A Brief Introduction to WebGL
The TechCrunch article provides a summary of WebGL:
As a cross-platform API within the context of HTML5, it brings 3D graphics to the Web without using plug-ins. WebGL is managed and developed by The Khronos Group, a non-profit consortium of companies like Google, Apple, Intel, Mozilla, and more, dedicated to creating open standard APIs through which to display digital interactive media — across all platforms and devices.
Over the past decade or so that W3C’s approach to the development of open standards has focussed on the development of declarative markup languages based on XML such as SMIL and SVG. But here’s another approach which is based on providing open APIs with buy-in from browser vendors and other IT companies. Might WebGL have an impact in the development of interactive e-learning and research applications, I wonder?
But Is WebGL Really Open?
Investigations into the potential of WebGL for development work in higher and further education should consider its openness and its likely sustainability. Although is has been developed and maintained by a non-profit consortium it is questionable whether an API maintained by an industry consortium should be regarded as an open standard according to a definition of an open standard which the UK Government is currently attempting to define. As described in a recent post the UK Government’s first condition for an open standards is that it is “result[s] from and are maintained through an open, independent process“. A industry consortium, even if non-profit making, surely cannot be considered independent; if this was the case Microsoft could set up a similar consortium responsible for the maintainance of their formats and code base which they could then claim to be an open standard.
But such considerations are really only relevant for those who feel there is a simple binary divide between open standards and proprietary approaches. In my view there is a complex spectrum of openness and for now I would feel that WebGL is worth considering for development work – and the fact that WebGL is not supported by Microsoft should be regarded as an interesting challenge for developers but not necessarily a reason for discounting it.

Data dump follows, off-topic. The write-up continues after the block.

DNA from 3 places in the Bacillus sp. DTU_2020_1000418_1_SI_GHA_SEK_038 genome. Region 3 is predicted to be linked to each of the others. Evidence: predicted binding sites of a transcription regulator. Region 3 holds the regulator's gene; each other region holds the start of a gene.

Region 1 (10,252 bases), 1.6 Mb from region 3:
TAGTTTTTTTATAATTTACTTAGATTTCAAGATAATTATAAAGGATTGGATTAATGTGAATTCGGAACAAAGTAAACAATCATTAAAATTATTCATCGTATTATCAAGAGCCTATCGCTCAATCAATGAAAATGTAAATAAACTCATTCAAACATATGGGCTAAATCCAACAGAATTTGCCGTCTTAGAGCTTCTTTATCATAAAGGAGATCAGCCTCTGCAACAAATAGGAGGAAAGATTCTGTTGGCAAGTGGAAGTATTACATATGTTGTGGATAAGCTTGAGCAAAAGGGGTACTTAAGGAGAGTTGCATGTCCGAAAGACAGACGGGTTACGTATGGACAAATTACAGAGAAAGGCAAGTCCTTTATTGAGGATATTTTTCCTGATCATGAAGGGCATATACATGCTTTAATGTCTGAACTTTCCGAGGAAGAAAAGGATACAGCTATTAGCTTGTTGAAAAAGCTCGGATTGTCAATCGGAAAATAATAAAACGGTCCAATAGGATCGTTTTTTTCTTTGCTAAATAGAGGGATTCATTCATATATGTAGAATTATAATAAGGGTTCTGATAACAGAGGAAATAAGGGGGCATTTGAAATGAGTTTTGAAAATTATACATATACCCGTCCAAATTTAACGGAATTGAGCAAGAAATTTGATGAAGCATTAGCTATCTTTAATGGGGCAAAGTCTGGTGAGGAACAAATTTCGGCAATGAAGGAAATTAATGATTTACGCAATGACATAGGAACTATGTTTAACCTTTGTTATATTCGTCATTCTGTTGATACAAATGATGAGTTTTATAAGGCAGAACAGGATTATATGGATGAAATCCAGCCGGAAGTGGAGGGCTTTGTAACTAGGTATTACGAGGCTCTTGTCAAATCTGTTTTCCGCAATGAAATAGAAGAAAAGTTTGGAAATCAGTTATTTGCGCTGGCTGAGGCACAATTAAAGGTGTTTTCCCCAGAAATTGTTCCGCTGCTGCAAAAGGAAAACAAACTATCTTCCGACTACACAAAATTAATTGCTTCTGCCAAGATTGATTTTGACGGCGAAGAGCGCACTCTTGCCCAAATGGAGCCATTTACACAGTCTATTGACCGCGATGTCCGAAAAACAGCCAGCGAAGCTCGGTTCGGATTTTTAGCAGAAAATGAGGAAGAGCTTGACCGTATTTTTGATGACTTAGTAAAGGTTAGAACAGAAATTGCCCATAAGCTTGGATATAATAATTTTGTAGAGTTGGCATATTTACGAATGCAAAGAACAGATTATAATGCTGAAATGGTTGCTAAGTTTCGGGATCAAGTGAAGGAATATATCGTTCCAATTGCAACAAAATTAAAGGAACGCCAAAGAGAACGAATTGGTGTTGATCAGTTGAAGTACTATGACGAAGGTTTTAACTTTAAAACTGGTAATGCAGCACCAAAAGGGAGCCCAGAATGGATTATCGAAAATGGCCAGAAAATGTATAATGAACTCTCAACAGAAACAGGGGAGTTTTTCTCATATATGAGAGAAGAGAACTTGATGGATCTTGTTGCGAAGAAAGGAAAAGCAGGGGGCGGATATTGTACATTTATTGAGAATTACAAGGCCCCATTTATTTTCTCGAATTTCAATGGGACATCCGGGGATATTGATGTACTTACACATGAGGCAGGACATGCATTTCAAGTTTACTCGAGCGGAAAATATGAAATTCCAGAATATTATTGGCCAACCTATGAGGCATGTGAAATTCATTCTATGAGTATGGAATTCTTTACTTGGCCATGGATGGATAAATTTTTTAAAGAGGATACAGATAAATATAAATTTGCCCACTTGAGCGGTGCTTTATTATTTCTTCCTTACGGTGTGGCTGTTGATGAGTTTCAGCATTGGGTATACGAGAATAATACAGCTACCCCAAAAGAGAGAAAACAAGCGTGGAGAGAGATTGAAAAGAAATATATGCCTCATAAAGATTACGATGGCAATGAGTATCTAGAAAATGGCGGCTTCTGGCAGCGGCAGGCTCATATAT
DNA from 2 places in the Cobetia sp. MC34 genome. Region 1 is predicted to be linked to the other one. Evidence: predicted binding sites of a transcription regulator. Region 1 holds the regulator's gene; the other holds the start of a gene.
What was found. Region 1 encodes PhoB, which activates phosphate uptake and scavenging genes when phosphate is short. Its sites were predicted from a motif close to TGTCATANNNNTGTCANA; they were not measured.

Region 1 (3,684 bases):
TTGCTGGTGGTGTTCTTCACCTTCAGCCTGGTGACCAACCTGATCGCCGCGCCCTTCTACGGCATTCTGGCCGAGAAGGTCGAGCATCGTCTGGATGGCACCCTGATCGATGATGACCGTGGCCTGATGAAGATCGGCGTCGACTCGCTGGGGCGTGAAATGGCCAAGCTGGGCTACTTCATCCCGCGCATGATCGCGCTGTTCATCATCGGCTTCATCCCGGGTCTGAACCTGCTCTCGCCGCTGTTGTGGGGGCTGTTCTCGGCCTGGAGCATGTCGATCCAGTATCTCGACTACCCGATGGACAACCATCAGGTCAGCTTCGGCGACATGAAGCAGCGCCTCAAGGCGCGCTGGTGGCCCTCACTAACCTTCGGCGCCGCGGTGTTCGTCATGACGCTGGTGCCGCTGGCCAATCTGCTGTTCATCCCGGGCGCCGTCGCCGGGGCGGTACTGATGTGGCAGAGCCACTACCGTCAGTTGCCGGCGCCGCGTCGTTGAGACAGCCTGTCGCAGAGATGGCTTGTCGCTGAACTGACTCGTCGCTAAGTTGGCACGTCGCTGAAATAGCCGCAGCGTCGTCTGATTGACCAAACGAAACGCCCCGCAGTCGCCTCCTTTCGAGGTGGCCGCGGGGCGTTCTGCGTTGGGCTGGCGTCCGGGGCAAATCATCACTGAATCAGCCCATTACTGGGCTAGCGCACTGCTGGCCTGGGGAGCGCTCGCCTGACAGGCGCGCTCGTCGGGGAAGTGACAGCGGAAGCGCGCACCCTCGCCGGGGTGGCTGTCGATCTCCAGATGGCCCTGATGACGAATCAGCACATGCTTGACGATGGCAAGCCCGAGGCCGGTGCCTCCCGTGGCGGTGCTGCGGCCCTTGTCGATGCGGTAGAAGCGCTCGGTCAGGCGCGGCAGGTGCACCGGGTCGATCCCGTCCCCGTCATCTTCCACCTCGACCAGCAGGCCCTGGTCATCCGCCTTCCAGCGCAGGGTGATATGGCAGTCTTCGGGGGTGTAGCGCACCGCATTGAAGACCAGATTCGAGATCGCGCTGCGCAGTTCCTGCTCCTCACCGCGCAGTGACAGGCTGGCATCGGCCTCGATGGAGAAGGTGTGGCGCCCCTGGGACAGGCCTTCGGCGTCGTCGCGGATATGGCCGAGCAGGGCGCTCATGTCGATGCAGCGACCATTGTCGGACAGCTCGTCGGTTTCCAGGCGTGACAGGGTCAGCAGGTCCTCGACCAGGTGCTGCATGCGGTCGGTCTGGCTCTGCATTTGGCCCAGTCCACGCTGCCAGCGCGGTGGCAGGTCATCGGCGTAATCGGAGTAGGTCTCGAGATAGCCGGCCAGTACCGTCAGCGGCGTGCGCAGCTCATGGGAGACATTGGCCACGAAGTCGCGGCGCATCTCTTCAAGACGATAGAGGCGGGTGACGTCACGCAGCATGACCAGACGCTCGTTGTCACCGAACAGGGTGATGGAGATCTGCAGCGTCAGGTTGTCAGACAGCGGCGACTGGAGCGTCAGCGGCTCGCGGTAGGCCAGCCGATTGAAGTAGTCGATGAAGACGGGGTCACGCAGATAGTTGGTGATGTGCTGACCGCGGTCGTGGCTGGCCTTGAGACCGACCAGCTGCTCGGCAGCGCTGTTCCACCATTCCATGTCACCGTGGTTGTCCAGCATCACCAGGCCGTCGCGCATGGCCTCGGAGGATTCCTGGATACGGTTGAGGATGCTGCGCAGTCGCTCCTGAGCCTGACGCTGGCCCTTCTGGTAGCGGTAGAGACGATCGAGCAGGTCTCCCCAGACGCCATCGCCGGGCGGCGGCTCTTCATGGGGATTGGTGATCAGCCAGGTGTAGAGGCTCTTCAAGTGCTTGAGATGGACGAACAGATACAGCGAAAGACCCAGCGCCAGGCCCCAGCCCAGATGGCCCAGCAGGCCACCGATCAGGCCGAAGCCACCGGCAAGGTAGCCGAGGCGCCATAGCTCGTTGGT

Observing WebGL’s Development
It should be noted that there is an entry for WebGL in Wikipedia and, as is often the case, the article provides a useful brief summary of the standard:
I must admit I hadn’t realised that statistics for revisions of Wikipedia articles are available. The statistics for the WebGL article reveal that there have been 192 revisions from 104 users. It is also possible to view details for those who have edited the article and to discover how many users are watching the article.
What have I learnt from observing the information about the WebGL Wikipedia article, as well as the information provided in the WebGL Wikipedia article itself?
The chart of the number of edits over time shows that there is a steady growth in the number of edits, which suggests that the article is continually being revised. The main contributors to the article include those involved in development in computer games which may suggest that the priority for future developments may be in this area. However the article itself lists Google Body as an early application of WebGL which perhaps suggests that WebGL could have a role to play in the development of teaching and learning applications.
Are there any examples of early use of WebGL within the higher education sector, I wonder? I would be interested in hearing about examples and, perhaps more importantly, hearing about experiences of those involved in WebGL development work.
In addition I’d be interested in comments on observation of use and changes in Wikipedia articles as a means of providing early indications of new standards which may be of interest to developers. Is this an approach which could be used more widely?